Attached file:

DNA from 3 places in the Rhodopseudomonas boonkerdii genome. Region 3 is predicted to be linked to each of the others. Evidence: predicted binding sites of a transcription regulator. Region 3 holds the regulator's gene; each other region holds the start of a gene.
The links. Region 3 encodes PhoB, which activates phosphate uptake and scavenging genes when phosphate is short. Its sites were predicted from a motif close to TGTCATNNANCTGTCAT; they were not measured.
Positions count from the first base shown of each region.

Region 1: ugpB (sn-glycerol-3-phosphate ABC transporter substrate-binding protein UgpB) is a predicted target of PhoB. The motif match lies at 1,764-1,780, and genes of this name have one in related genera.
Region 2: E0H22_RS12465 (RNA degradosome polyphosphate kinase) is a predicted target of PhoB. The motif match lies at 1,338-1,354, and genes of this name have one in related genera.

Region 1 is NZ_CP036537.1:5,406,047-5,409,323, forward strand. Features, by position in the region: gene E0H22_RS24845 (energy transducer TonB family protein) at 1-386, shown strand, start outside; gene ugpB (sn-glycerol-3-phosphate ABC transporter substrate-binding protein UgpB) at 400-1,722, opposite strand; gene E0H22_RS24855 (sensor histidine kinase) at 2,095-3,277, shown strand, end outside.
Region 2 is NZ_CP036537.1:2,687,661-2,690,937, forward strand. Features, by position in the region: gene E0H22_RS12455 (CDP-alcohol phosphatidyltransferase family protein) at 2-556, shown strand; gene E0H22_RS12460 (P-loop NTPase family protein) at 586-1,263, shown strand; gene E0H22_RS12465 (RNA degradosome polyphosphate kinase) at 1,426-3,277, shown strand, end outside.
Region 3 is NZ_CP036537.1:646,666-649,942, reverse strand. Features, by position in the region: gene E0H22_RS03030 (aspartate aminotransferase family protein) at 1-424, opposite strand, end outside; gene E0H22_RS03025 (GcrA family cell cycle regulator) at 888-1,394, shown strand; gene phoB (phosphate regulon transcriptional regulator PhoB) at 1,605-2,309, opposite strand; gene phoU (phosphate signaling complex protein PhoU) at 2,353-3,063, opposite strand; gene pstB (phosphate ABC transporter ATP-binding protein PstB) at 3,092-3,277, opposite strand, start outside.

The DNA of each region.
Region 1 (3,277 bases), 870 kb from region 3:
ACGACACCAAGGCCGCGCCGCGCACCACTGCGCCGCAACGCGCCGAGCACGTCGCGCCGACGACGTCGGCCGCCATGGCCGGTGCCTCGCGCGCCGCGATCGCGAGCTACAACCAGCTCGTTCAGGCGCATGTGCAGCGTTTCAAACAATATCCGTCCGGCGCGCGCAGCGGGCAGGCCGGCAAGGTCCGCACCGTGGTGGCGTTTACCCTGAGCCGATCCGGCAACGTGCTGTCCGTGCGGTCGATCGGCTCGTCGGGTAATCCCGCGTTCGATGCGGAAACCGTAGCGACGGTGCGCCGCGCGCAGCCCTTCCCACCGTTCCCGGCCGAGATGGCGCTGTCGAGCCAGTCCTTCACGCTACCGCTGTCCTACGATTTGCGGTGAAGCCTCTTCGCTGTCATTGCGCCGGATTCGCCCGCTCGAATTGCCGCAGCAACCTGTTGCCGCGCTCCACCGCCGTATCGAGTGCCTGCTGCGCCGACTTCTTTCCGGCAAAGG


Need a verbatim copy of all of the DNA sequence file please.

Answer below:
DNA from 3 places in the Rhodopseudomonas boonkerdii genome. Region 3 is predicted to be linked to each of the others. Evidence: predicted binding sites of a transcription regulator. Region 3 holds the regulator's gene; each other region holds the start of a gene.
The links. Region 3 encodes PhoB, which activates phosphate uptake and scavenging genes when phosphate is short. Its sites were predicted from a motif close to TGTCATNNANCTGTCAT; they were not measured.
Positions count from the first base shown of each region.

Region 1: ugpB (sn-glycerol-3-phosphate ABC transporter substrate-binding protein UgpB) is a predicted target of PhoB. The motif match lies at 1,764-1,780, and genes of this name have one in related genera.
Region 2: E0H22_RS12465 (RNA degradosome polyphosphate kinase) is a predicted target of PhoB. The motif match lies at 1,338-1,354, and genes of this name have one in related genera.

Region 1 is NZ_CP036537.1:5,406,047-5,409,323, forward strand. Features, by position in the region: gene E0H22_RS24845 (energy transducer TonB family protein) at 1-386, shown strand, start outside; gene ugpB (sn-glycerol-3-phosphate ABC transporter substrate-binding protein UgpB) at 400-1,722, opposite strand; gene E0H22_RS24855 (sensor histidine kinase) at 2,095-3,277, shown strand, end outside.
Region 2 is NZ_CP036537.1:2,687,661-2,690,937, forward strand. Features, by position in the region: gene E0H22_RS12455 (CDP-alcohol phosphatidyltransferase family protein) at 2-556, shown strand; gene E0H22_RS12460 (P-loop NTPase family protein) at 586-1,263, shown strand; gene E0H22_RS12465 (RNA degradosome polyphosphate kinase) at 1,426-3,277, shown strand, end outside.
Region 3 is NZ_CP036537.1:646,666-649,942, reverse strand. Features, by position in the region: gene E0H22_RS03030 (aspartate aminotransferase family protein) at 1-424, opposite strand, end outside; gene E0H22_RS03025 (GcrA family cell cycle regulator) at 888-1,394, shown strand; gene phoB (phosphate regulon transcriptional regulator PhoB) at 1,605-2,309, opposite strand; gene phoU (phosphate signaling complex protein PhoU) at 2,353-3,063, opposite strand; gene pstB (phosphate ABC transporter ATP-binding protein PstB) at 3,092-3,277, opposite strand, start outside.

The DNA of each region.
Region 1 (3,277 bases), 870 kb from region 3:
ACGACACCAAGGCCGCGCCGCGCACCACTGCGCCGCAACGCGCCGAGCACGTCGCGCCGACGACGTCGGCCGCCATGGCCGGTGCCTCGCGCGCCGCGATCGCGAGCTACAACCAGCTCGTTCAGGCGCATGTGCAGCGTTTCAAACAATATCCGTCCGGCGCGCGCAGCGGGCAGGCCGGCAAGGTCCGCACCGTGGTGGCGTTTACCCTGAGCCGATCCGGCAACGTGCTGTCCGTGCGGTCGATCGGCTCGTCGGGTAATCCCGCGTTCGATGCGGAAACCGTAGCGACGGTGCGCCGCGCGCAGCCCTTCCCACCGTTCCCGGCCGAGATGGCGCTGTCGAGCCAGTCCTTCACGCTACCGCTGTCCTACGATTTGCGGTGAAGCCTCTTCGCTGTCATTGCGCCGGATTCGCCCGCTCGAATTGCCGCAGCAACCTGTTGCCGCGCTCCACCGCCGTATCGAGTGCCTGCTGCGCCGACTTCTTTCCGGCAAAGG